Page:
25. Like other comments this also has nothing to do with the post. Or maybe it does, sort of. I too, devoured your book this weekend. I tried to save it and read magazines instead, but I couldn't put it down. I love all the writing, it's so fresh and real, and of course your honest voice regarding all that you went through. Which brings me to something somewhat embarrassing . . . what I really love is your descriptions regarding, well, things. Stuff. I've loved this on your blog for a number of months too, but I've always had questions about your comments, but thought it was perhaps too shallow to ask. But screw it. (You were very kind writing back to me regarding your camera of choice). So here goes: you've mentioned rose oil in the winter — why winter? not summer? what do you do with rose oil exactly? just a perfume or an all over body thing? (I always wondered the purpose of lavender and rose oils and waters, really what are they for? This has eluded me even though I am a girl who seriously froufs). And what about unoaked white wine? What do you taste when you taste oak? Are all chardonnays oaked? And the lobster fra diavolo you make in the book …fresh lobster? or FRESH lobster? Seems hard to find FRESH in NYC. These are the important questions. Seriously, your next book needs to be a lifestyle book . . . but until then if you wanted to post answers to these questions on your blog, that would be great. In the meantime, speaking of indulgence, do have the suitor take you to the Gristmill in New Braunfels for chicken fried steak. Now is clearly the time.

  26. Speaking as an ex-restaurant owner, and I'm sure you'll agree, menuing is marketing/advertising. Dressing up the otherwise ordinary to make it fancy and appealing. Gotta be creative to sell food. And yet I fall for it everytime.

  27. Just an aside to Ingrid — it's not hard to find ANYTHING in NYC. It's just a matter of money and a phone call. Fresh lobster — google Lobster Place (I'd link them but that may or may not be a no-no).

    Point is, and some might disagree, but NYC is a city in which one can find anything (and pretty much at any time of day or night).

    One Taiwanese amputee dwarf hooker at 3AM? No problem. Visa, Mastercard or Amex?


  28. Stephanie- take notes on what Bobette wrote. HINT. HINT.

    Ingrid- (if you read this) Lavender, rose and other essential oils are therapeutic; both their smells and the properties of the oils (going into your blood stream). In the winter, it's nice to use an oil because most people get dry skin. And the essential oils are concentrated (in and of themselves), hence the reason they are usually added to a water or oil base (like Jojoba oil) when used on the skin. Most oils in full concentration can irritate the skin, and most stores like Bath and Body Works and The Body Shop usually sell them water/oiled down. I dabble a bit into aromatherapy, so I buy the full on strong stuff and mix my own oils.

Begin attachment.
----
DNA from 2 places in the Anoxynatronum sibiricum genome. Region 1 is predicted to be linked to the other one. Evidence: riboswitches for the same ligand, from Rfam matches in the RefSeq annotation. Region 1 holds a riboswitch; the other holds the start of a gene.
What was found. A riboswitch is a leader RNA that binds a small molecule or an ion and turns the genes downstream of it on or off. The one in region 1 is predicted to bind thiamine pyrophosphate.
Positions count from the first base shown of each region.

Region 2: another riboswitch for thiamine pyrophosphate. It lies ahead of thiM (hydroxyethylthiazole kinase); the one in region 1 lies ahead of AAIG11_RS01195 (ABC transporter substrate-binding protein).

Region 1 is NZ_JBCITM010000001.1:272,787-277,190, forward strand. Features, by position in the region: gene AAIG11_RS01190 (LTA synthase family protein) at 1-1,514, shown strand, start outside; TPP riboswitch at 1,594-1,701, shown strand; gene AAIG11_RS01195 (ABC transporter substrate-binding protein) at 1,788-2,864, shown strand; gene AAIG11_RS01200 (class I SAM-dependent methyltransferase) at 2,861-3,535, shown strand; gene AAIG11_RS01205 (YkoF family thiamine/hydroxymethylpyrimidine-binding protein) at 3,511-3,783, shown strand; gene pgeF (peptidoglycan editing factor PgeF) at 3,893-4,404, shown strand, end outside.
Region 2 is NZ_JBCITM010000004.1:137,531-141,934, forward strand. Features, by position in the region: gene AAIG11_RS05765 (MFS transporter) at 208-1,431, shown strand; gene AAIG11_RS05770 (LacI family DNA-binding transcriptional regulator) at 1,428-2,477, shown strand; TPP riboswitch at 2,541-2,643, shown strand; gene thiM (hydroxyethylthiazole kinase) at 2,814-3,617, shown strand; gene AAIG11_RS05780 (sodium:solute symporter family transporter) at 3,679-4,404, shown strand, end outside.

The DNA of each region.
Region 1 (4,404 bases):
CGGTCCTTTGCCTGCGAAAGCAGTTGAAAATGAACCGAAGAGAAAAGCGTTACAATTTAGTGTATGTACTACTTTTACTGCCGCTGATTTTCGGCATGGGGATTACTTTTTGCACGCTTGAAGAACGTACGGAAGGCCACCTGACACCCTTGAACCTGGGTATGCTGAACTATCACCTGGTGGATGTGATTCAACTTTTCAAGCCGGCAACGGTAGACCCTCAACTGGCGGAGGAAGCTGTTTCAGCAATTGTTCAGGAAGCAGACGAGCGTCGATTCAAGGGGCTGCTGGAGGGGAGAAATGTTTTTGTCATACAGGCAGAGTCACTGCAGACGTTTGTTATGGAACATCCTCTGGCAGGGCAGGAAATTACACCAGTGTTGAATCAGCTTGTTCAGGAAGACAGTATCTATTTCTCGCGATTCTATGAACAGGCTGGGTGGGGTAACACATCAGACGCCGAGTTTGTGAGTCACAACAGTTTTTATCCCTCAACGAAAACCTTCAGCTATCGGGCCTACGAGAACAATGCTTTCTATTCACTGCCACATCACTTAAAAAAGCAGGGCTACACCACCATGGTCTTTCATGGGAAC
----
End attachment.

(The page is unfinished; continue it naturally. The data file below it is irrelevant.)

Stephanie probably likes the rose because of her fondness for the Creed Vintage Roses (of the Bulgarie)…that and she just has "old lady tendancies". It's also kinda heavy and rich smelling. Some rose scents are just horrible.

    I prefer lavender. I add it to my bath and I wear it as a perfume…mixed with Patchouli. Yes, I DO wear Patchouli. I love it. Mmmm. I smell GOOOOOOD.

    Hope I could answer that bit for you.

    She probably doesn't even know or care about all of that crap though; she just likes to smell like our cousin Beverley's bathroom.

  29. OH! Oaked whites are bitter, and un-oaked whites are sweet and fruity.

  30. Of course take your children to Italy! It's absurd that people think you shouldn't. My son was 3 the first time we took him, and then 6 the second time. He was a fabulous traveler. When he was 3, we were at the Vatican and some crotchety American scolded us for having our child with us. Mind you, our son was perfectly content, not making a peep or causing any disturbance. Frankly, some people just have their heads up their asses!

  31. there is nothing like traveling with children–not a relaxing vacation, that is for sure, but it is wonderful. my husband and i took our daughter to venice and verona at 10 months and just returned from a trip to rome and umbria with our 3 1/2 year old and 1/12 year old. we ate a lot, drank a lot and saw some "Really old stuff"–says our daughter. it's just a state of mind. also, always rent apartments/villas as opposed to staying in hotels. good luck!

  32. Just wanted to drop a note to say I received the book via amazon on Friday, cracked the cover Saturday morning, and wrapped up Sunday night. Excellent. Cheers to you, can't wait to read the next one.

  33. I'm not sure that they allow smelly people into the Uffizi, actually. I certainly hope not. :)